Take the Bite Out of Hotel Fees
It's not your imagination: Hotel fees and surcharges really are multiplying. As of the end of July, PricewaterhouseCoopers (www.pwcglobal.com) had identified 15 areas in which hotels are instituting fees or raising prices for the first time. And, according to Bjorn Hanson, a lodging consultant for the New York City — based consulting firm, every month the list grows longer. The dollar amount is adding up as well: of the $23 billion in profits hotel companies have generated over the past two years, more than $1 billion resulted from fees, charges, and price increases for services.
“It started with mandatory gratuities for groups, and the percentages for those have increased. Now there are fees for just about anything,” says Mark McCulley, president of Los Angeles — based Mark of Excellence Meetings and Events, a full-service planning firm serving the association market.
Particularly egregious, say planners polled for this article, are fees for things like baggage handling (whether used or not), daily in-room safe fees (again, whether used or not), bottled water on the nightstand that looks like an amenity but will show up on the bill at $4, and pool service/towel fees charged to groups with no time to use the pool. “What's next,” says one outraged planner on the Meeting Industry Mall listserv (www.mim.com), “pay per flush?”
Just Say When…
Hotel occupancies have been declining since 1996, and it doesn't look like the immediate future will be any rosier. In May, PricewaterhouseCoopers predicted that revenue per available room would increase by 2.8 percent this year and 4.3 percent in 2002. In July, it revised the forecast to a decrease inof 0.3 percent this year, with only a 2.3 percent rise for next year. “This will actually cause hotels to become more aggressive in finding alternatives for revenues and profits,” says Hanson. “Since they can't raise the contracted room rate, the fees serve as a kind of pseudo rate increase.”
Growing awareness of — and umbrage about — these fees began with the energy surcharges that first popped up in California this spring. These were instituted to help offset that state's high energy costs, but soon spread across the country. “Prior to the arrival of the energy surcharges on the West coast, I hadn't really focused on the problem,” says Stephen Alter, meetings manager, American Symphony Orchestra League, New York City.
Energy surcharge lawsuits soon followed, with class-action suits being filed in San Francisco and Los Angeles against Hilton, Hyatt, Marriott, and Starwood in May. In June, the Florida Attorney General's office launched an investigation into the practice at Florida hotels. Several weeks later, a class-action lawsuit against the Wyndham International chain was filed in Miami. “I think the door will open to broader suits as well,” says Hanson.
Alter says he was able to get energy surcharges dropped at his annual event in Seattle. “Now I hear attendees complain about the unexpected charges that accompany their hotel bills, be it the $3 energy surcharge, the outrageous package/message delivery charges, or even the fees for use of the pool and health club,” says Alter. He has begun to include a “hidden charges” clause in all his organization'sto make sure fees and charges are disclosed up front and, if possible, negotiated away.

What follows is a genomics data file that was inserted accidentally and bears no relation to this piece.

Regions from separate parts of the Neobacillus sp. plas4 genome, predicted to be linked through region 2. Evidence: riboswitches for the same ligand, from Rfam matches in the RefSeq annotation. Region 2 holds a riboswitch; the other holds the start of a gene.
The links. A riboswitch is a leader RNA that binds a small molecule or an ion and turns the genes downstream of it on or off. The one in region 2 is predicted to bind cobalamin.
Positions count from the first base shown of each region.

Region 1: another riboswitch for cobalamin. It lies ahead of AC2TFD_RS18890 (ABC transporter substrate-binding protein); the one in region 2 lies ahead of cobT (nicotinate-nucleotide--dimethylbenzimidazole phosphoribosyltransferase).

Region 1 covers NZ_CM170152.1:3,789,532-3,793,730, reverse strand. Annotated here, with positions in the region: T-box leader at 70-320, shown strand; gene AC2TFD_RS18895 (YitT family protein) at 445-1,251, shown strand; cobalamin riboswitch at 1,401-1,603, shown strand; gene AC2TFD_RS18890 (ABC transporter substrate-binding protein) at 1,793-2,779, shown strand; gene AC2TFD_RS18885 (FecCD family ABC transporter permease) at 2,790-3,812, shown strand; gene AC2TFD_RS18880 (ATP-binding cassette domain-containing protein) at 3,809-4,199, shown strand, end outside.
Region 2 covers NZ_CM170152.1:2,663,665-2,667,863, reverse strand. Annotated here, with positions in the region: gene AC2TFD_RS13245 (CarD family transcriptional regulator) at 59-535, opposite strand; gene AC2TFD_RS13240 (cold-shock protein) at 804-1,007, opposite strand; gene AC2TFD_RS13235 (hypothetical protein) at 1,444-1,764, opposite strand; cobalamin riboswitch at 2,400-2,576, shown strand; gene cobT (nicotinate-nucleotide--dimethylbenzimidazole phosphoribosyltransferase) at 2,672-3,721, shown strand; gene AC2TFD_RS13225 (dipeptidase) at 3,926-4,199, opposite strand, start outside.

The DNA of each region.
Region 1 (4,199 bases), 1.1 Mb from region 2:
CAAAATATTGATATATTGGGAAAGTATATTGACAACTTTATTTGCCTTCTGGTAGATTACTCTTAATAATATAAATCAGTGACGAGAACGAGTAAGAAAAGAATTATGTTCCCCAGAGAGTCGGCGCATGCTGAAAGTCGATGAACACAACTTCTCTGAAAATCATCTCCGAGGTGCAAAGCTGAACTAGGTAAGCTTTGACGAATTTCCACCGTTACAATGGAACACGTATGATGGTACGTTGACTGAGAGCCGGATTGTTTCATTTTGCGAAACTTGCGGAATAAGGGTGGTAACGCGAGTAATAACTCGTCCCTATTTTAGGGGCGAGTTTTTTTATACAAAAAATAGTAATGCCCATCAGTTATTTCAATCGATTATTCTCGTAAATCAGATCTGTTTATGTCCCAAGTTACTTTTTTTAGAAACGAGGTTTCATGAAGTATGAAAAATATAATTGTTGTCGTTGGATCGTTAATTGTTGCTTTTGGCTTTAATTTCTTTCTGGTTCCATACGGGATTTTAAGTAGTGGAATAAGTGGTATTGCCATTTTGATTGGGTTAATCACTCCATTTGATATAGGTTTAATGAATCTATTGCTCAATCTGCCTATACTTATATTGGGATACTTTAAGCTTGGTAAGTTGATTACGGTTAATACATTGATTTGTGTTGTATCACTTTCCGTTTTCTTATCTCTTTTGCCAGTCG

The Hotel Perspective
Roger Conner, vice president of communications with Marriott International, Washington, D.C., wouldn't comment specifically on the proliferation of fees and charges for services because, he says, “I don't have an official overview on [fees and charges] within Marriott. I'm sure some of our properties must have something along those lines, but I don't have specific knowledge of it.”
Hanson says that's pretty typical. “None of the hotel chains have uniformly endorsed or implemented those fees, so you can't say Hyatt has charges for this, Marriott doesn't. Some Hyatts do, and some Marriotts do.” He cautions that, even if you've negotiated aon a national level, the local hotel still may have fees the national sales rep wasn't aware of.
Kathy Shepard, vice president, corporate communications with Hilton Hotels Corp. in Beverly Hills, Calif., says Hilton's corporate hotels don't impose any fees without disclosing them first. “We have a sign on the in-room safe that explains that there is a charge for using it, and another on the coffeepot saying that the coffee is provided at no charge,” she says. While she couldn't speak for Hilton's franchise hotels, she says the worst you can expect at a corporate Hilton will be spa fees and “those outrageous phone bills.” But the spa fee is stated up front, she says, and “everyone uses their cellphones these days instead of the hotel phone anyway, don't they?”
Cover Yourself in the Contract
To protect attendees from unpleasant surprises, ask about any extra fees in advance and state in the contract that any fees not listed in the contract will not be paid, says Jed Mandel, a partner in the Chicago — based law firm of Neal, Gerber & Eisenberg. If the contract has already been signed, confront the hotel about the fees, going up the ranks if need be, or even file a lawsuit.
“Planners need to make sure all fees are disclosed ahead of time, and that the hotel has the authority to impose the charge,” Mandel says. “If hotels experience enough pushback, you'll start to see them put in a provision that says the meeting planner will have to agree to whatever surcharges exist at the time of their meeting,” he says. “Put it in the contract that the decision will be made closer to the date, just like you'd do for room rates.”